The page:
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Please note that these publications may not be up-to-date as taxation matters are subject to frequent changes.

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Spring 2002
Volume 1, Number 3

The information in Tax Perspectives is prepared for general interest only. Every effort has been made to ensure that the contents are accurate. However, professional advice should always be obtained before acting on the information herein.

Making Your Mortgage Tax-Deductible

By Kim Moody, CA, TEP
Moodys LLP Tax Advisors (Calgary)

On September 28, 2001, the Supreme Court of Canada released its long-awaited decisions in Ludco (2001 SCC 62) and Singleton (2001 SCC 61). Both cases involved the question of whether interest payments were tax-deductible.

For interest to be an allowable expense, it must meet certain criteria. In general, the amount must be paid or payable pursuant to a legal obligation to pay interest on borrowed money that is used for the purpose of earning income from a business or property. Income from property does not include a capital gain earned from the sale of that property. Therefore, interest on borrowed money used to generate a capital gain will generally not be considered tax-deductible. Such a determination is always a question of fact.

In response to the 1987 Bronfman Trust case, the Department of Finance released very detailed proposals for interest deductibility in a 1991 technical bill. These proposals, however, have been "on hold" for over 10 years while the Department has continued to study the issue. In the meantime, the treatment of interest deductibility has been in a state of flux. The Singleton and Ludco decisions move the issue of interest deductibility to the forefront once again.

Mr. Singleton was a partner in a law firm. In 1998, he withdrew $300,000 of equity from the law firm to assist in the purchase of a personal residence. He then borrowed approximately $300,000 from a financial institution and invested the funds back into the law firm to replace the funds taken out. On his tax return, Mr. Singleton deducted the mortgage interest charged on this loan, reasoning that the borrowed money was used to earn income from a business (that is, his law practice). Revenue Canada (now the Canada Customs and Revenue Agency (CCRA)) disagreed with Mr. Singleton's reasoning and denied the interest expense deduction, saying that the borrowed money was used to finance the purchase of a house. The Supreme Court of Canada disagreed with the CCRA and suggested that it was an error to treat the transactions as one simultaneous transaction. To give effect to the legal relationships, the transactions must be viewed independently. Accordingly, the fact that the money was borrowed in order to allow Mr. Singleton to use his own funds to purchase the house was irrelevant. The court found that, in giving effect to the legal relationships underlying the transactions, it was obvious that the borrowed money was used directly to refinance the capital account in the law firm. This was a direct, eligible use of borrowed money. Accordingly, Mr. Singleton was entitled to deduct the interest expense.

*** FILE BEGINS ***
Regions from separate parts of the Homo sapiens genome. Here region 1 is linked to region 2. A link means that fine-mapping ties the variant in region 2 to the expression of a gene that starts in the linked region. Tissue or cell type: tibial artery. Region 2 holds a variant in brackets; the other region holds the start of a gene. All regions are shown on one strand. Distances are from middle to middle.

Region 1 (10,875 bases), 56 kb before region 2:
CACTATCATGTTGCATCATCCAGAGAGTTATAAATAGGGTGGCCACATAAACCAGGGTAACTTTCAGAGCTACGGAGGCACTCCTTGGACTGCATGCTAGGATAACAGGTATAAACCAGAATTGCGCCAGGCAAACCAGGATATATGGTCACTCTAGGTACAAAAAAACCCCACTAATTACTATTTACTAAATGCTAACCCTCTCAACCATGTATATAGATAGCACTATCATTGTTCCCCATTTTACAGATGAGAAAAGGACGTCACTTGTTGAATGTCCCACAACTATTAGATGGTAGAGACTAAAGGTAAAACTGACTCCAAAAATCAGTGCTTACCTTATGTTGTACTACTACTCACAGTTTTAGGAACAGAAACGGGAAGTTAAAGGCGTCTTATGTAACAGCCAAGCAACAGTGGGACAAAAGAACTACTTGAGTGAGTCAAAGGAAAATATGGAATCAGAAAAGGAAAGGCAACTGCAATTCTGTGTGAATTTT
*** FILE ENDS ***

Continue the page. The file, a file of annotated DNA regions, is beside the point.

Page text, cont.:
In both Singleton and Ludco, the Supreme Court of Canada reviewed the four elements that must be present before interest can be deducted. They are:

  • the interest must be paid in the year or be payable in respect of the year in which it is to be deducted;
  • the amount must be paid pursuant to a legal obligation to pay interest on borrowed money;
  • the borrowed money must be used for the purpose of earning income from a business or property; and
  • the amount must be reasonable as assessed by reference to the first three requirements.

The court also suggested in Ludco that in order to meet these conditions, there must be a "reasonable expectation of income." The court further reasoned that "income" means income subject to tax and not net income.

These decisions clearly indicate that there is scope to plan one's affairs to make interest deductible, even on a home mortgage. Such planning can replicate that of Singleton. All one needs is to have capital employed in an income-earning activity such as a business, a professional partnership, or an investment portfolio. Then, follow these steps:

  • Create liquidity by borrowing from the business or the partnership or by liquidating the investments.
  • Use the funds to pay off your personal mortgage.
  • Borrow using your residence as security (that is, negotiate a new mortgage) and put the funds back into the income-earning activity.

Before entering into such transactions, we encourage you to seek professional tax advice to ensure that such a plan is appropriate for you and consistent with your overall financial planning objectives. TSG representatives welcome the opportunity to determine whether you can make your mortgage tax-deductible.